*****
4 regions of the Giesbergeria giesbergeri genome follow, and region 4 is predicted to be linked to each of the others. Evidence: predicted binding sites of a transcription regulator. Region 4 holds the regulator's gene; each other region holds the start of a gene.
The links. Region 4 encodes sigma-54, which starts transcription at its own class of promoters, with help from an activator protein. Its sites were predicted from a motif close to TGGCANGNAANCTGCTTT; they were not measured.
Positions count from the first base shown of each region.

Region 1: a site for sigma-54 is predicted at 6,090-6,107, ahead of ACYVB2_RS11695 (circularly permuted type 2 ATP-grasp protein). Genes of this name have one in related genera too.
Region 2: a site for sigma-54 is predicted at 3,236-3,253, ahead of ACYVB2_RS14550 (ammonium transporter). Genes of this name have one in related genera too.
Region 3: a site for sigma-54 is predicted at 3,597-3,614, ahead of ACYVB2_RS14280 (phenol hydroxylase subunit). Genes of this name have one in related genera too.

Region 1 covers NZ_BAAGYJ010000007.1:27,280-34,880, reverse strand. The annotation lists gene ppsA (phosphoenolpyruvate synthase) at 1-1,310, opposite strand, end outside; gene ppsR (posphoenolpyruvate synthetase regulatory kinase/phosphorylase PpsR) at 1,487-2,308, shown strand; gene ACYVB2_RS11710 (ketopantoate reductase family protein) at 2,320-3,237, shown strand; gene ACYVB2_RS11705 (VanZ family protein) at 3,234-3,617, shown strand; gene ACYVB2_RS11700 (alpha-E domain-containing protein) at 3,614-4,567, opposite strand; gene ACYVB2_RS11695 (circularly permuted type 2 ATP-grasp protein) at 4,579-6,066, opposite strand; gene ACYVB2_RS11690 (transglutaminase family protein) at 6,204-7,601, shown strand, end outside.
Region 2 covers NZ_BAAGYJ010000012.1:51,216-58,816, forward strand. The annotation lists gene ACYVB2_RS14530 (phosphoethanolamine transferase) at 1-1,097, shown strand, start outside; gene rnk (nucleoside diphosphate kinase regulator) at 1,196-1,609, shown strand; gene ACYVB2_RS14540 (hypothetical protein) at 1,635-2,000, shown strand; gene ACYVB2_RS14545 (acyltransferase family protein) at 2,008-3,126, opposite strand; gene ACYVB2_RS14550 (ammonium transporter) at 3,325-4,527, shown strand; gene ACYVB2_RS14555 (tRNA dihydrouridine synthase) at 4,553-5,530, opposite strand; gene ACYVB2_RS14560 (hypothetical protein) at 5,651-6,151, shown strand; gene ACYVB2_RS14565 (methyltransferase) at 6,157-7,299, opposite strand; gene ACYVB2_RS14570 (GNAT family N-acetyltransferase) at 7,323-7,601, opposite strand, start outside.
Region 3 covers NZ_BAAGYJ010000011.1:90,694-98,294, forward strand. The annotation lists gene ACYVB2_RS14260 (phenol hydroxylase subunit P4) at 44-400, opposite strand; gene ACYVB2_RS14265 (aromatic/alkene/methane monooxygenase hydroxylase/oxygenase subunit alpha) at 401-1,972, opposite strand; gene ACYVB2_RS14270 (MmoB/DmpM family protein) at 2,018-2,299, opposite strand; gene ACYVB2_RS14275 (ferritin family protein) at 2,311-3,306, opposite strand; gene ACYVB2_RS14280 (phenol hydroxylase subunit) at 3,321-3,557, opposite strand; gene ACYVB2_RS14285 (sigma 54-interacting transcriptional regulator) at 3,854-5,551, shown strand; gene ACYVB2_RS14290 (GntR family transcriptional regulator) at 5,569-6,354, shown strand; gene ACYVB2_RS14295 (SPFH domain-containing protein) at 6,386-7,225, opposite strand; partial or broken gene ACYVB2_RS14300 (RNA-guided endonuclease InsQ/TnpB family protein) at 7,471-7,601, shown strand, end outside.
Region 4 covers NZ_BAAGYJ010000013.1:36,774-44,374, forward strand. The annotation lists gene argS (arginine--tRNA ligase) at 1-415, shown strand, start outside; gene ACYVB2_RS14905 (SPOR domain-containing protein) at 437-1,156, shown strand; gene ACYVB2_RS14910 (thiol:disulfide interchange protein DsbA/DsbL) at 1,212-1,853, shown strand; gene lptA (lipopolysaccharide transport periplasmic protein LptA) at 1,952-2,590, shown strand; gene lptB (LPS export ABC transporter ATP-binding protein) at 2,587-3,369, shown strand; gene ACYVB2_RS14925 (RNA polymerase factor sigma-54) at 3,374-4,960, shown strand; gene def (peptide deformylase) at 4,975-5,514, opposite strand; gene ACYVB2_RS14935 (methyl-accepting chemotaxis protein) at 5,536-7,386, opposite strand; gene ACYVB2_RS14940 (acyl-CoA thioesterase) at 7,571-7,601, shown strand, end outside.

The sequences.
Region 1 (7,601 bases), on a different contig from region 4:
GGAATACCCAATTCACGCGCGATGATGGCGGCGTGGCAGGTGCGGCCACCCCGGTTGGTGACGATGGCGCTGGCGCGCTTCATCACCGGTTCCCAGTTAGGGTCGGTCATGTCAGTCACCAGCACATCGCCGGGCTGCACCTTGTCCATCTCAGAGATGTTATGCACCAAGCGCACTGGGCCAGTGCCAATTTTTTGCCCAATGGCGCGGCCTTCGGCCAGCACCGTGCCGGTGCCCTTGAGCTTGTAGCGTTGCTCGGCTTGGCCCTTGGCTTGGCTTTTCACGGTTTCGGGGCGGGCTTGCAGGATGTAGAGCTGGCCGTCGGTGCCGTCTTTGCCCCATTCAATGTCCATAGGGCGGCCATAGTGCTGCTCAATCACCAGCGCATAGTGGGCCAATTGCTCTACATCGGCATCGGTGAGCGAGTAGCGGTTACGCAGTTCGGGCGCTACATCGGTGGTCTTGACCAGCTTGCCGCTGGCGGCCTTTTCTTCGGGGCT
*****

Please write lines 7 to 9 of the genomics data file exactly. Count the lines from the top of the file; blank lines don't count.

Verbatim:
Region 1 covers NZ_BAAGYJ010000007.1:27,280-34,880, reverse strand. The annotation lists gene ppsA (phosphoenolpyruvate synthase) at 1-1,310, opposite strand, end outside; gene ppsR (posphoenolpyruvate synthetase regulatory kinase/phosphorylase PpsR) at 1,487-2,308, shown strand; gene ACYVB2_RS11710 (ketopantoate reductase family protein) at 2,320-3,237, shown strand; gene ACYVB2_RS11705 (VanZ family protein) at 3,234-3,617, shown strand; gene ACYVB2_RS11700 (alpha-E domain-containing protein) at 3,614-4,567, opposite strand; gene ACYVB2_RS11695 (circularly permuted type 2 ATP-grasp protein) at 4,579-6,066, opposite strand; gene ACYVB2_RS11690 (transglutaminase family protein) at 6,204-7,601, shown strand, end outside.
Region 2 covers NZ_BAAGYJ010000012.1:51,216-58,816, forward strand. The annotation lists gene ACYVB2_RS14530 (phosphoethanolamine transferase) at 1-1,097, shown strand, start outside; gene rnk (nucleoside diphosphate kinase regulator) at 1,196-1,609, shown strand; gene ACYVB2_RS14540 (hypothetical protein) at 1,635-2,000, shown strand; gene ACYVB2_RS14545 (acyltransferase family protein) at 2,008-3,126, opposite strand; gene ACYVB2_RS14550 (ammonium transporter) at 3,325-4,527, shown strand; gene ACYVB2_RS14555 (tRNA dihydrouridine synthase) at 4,553-5,530, opposite strand; gene ACYVB2_RS14560 (hypothetical protein) at 5,651-6,151, shown strand; gene ACYVB2_RS14565 (methyltransferase) at 6,157-7,299, opposite strand; gene ACYVB2_RS14570 (GNAT family N-acetyltransferase) at 7,323-7,601, opposite strand, start outside.
Region 3 covers NZ_BAAGYJ010000011.1:90,694-98,294, forward strand. The annotation lists gene ACYVB2_RS14260 (phenol hydroxylase subunit P4) at 44-400, opposite strand; gene ACYVB2_RS14265 (aromatic/alkene/methane monooxygenase hydroxylase/oxygenase subunit alpha) at 401-1,972, opposite strand; gene ACYVB2_RS14270 (MmoB/DmpM family protein) at 2,018-2,299, opposite strand; gene ACYVB2_RS14275 (ferritin family protein) at 2,311-3,306, opposite strand; gene ACYVB2_RS14280 (phenol hydroxylase subunit) at 3,321-3,557, opposite strand; gene ACYVB2_RS14285 (sigma 54-interacting transcriptional regulator) at 3,854-5,551, shown strand; gene ACYVB2_RS14290 (GntR family transcriptional regulator) at 5,569-6,354, shown strand; gene ACYVB2_RS14295 (SPFH domain-containing protein) at 6,386-7,225, opposite strand; partial or broken gene ACYVB2_RS14300 (RNA-guided endonuclease InsQ/TnpB family protein) at 7,471-7,601, shown strand, end outside.